Give yourself 5 hours for the drive, plus time to see a few of the main attractions along the way. Try to be out of Road to Hana before sunset because this road can be very dangerous to drive at night. You’ll most likely get back to your hotel at around 8 pm so be ready for an all-day-long adventure!
Where To Stay In Maui
When visiting Maui, most people stay in either Lahaina or Kihei – the two most popular hotel areas on the island. As an alternative, you can also book a vacation rental around Hana and spend more time exploring the Road to Hana. If you stay in Hana, you’ll already be at the center of the main attractions and won’t need to spend so much time driving in a car.
If you’re looking for an incredible private rental in Maui, read this post next that covers some of the best vacation homes from all around the island:
What To Pack For Road To Hana
So what should you bring for the Road to Hana drive? The Hana Highway is located in a dense jungle next to the ocean so bring light clothing that you don’t mind getting muddy or dirty.
Here’s what we suggest to bring for Road to Hana trip:
- The weather in Maui is mostly hot and humid. Wear clothing that is easy to layer like shorts and light tops.
- You will be trekking across muddy, wet terrain. It’s best to wear water shoes or hiking sandals to avoid accidentally slipping and falling. I thought I would be fine in my tennis shoes but my feet were completely soaked and covered in mud by the end of the trip. Bring an extra pair of shoes and socks to change into for the drive back.
- Wear your bathing suit! Nothing feels better for cooling off from hot weather than a quick swim in a waterfall or the ocean. I recommend already wearing a bathing suit underneath your clothes instead of changing there because you won’t have much privacy at these locations.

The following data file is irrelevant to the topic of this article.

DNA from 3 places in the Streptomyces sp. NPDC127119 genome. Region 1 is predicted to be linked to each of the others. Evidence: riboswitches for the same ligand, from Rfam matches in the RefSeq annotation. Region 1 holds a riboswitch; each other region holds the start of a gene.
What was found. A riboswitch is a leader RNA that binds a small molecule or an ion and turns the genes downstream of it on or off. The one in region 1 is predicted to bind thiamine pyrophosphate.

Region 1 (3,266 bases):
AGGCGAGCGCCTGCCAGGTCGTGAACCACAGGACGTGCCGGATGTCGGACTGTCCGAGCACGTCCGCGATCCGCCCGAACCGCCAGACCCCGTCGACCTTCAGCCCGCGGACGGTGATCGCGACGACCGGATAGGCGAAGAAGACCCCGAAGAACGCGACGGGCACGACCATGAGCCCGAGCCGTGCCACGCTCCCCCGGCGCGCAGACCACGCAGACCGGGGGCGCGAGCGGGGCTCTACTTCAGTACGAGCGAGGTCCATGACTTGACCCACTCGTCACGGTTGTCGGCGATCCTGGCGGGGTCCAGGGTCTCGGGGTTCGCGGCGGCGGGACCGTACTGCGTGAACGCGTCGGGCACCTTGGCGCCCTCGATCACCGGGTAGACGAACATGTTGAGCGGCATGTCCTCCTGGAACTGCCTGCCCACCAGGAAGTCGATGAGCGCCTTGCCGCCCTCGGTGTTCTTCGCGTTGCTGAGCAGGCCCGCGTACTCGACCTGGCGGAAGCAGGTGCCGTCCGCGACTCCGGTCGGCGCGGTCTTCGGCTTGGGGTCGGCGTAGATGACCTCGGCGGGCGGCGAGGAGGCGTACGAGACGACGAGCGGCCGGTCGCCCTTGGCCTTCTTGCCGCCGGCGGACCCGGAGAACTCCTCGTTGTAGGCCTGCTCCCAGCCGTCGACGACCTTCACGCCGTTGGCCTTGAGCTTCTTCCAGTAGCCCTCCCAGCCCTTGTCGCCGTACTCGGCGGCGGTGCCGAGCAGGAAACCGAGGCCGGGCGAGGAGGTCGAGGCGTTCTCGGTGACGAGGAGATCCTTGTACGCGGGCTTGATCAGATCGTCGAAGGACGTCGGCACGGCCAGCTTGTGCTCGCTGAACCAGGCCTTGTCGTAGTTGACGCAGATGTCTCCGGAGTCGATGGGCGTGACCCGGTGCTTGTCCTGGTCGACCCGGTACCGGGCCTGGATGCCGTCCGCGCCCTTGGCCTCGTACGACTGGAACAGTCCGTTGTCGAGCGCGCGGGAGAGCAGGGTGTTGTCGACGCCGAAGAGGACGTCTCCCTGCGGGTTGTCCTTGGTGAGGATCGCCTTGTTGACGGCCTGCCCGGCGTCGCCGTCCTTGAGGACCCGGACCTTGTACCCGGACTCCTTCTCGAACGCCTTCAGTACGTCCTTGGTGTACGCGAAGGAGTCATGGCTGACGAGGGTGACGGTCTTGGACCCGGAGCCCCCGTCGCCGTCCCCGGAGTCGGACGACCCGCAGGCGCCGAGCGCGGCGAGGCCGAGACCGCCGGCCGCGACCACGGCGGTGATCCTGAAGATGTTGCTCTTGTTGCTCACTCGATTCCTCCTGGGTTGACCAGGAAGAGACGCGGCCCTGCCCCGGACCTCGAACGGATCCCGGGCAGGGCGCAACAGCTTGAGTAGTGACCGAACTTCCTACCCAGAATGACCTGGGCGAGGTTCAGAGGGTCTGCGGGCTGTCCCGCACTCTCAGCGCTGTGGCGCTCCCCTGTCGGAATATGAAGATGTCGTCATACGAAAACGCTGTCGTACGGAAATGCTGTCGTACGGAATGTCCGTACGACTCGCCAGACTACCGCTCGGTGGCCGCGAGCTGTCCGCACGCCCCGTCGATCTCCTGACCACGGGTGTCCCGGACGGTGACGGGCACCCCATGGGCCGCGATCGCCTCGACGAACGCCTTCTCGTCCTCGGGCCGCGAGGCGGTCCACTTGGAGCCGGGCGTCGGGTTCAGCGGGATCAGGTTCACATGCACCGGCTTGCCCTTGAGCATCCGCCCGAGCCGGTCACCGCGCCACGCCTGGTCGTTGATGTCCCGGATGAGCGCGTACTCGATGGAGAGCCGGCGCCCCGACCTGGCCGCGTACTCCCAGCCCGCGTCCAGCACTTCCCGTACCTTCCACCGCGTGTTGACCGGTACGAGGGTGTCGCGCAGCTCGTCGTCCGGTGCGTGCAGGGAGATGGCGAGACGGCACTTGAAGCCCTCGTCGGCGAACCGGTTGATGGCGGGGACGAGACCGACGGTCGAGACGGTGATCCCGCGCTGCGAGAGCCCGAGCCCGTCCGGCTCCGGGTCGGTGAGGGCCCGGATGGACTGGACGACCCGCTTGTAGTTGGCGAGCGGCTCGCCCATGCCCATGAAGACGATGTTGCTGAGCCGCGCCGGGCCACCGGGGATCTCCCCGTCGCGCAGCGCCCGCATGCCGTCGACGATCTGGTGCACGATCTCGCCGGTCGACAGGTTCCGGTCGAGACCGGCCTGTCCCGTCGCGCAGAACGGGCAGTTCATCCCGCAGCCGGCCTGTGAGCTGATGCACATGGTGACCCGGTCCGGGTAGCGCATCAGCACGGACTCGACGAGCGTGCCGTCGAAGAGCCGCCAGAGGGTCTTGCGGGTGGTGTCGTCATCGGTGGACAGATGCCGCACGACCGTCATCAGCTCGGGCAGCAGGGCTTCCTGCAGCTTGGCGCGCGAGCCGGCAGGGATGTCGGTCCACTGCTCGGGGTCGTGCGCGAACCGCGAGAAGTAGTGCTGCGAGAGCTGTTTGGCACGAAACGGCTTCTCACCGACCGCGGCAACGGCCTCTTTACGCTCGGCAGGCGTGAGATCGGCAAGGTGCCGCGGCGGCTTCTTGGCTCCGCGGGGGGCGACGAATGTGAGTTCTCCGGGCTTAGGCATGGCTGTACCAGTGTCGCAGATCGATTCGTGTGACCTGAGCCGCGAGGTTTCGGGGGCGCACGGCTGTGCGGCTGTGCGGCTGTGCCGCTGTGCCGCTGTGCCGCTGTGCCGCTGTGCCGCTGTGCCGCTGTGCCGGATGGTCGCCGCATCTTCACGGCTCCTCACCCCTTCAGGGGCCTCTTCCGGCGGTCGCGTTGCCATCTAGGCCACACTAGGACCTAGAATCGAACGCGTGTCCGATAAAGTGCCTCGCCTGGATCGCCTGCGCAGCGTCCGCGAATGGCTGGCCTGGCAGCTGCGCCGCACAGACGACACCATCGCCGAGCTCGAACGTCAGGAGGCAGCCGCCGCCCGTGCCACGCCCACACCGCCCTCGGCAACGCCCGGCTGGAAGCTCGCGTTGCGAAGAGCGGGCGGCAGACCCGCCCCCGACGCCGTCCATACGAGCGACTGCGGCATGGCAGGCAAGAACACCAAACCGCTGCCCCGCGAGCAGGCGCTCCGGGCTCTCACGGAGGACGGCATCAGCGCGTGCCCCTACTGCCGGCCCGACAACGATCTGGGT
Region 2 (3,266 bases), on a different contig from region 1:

- It’s easy to get sunburned in Mau. Don’t ruin your vacation with a bad sunburn by wearing mineral sunscreen, lip balm, sunglasses, and bring plenty of water for your trip.
- There are several porta-potties and bathrooms along this route. I always bring travel toilet paper and hand sanitizer in case they don’t have any in the visitor bathrooms.
Now that you have an idea of what to expect, here are 8 of our favorite Road To Hana stops in Maui that you should not miss!
- Twin Falls Maui Waterfall
- Rainbow Eucalyptus Trees
- Aunty Sandy’s Banana Bread
- Kopiliula Falls
- Hāna Farms Roadside Stand & Restaurant
- Black Sand Beach at Waiʻānapanapa State Park
- Wailua Falls
- Pīpīwai Trail
1. Twin Falls Maui Waterfall
- Length: 1.8 miles out and back
- Elevation gain: 350 feet
- Trail difficulty: Easy
- Time needed: 1-2 hours
- Location: 6300 Hana Hwy, Haiku, HI 96708
Kick off your Hana Highway road trip by stopping at the Twin Falls Maui Waterfall. This is one of the shortest and most scenic hikes in Maui that visits two stunning waterfalls. The Twin Falls Maui Waterfall is one of the first major Road to Hana stops so many people hike this trail.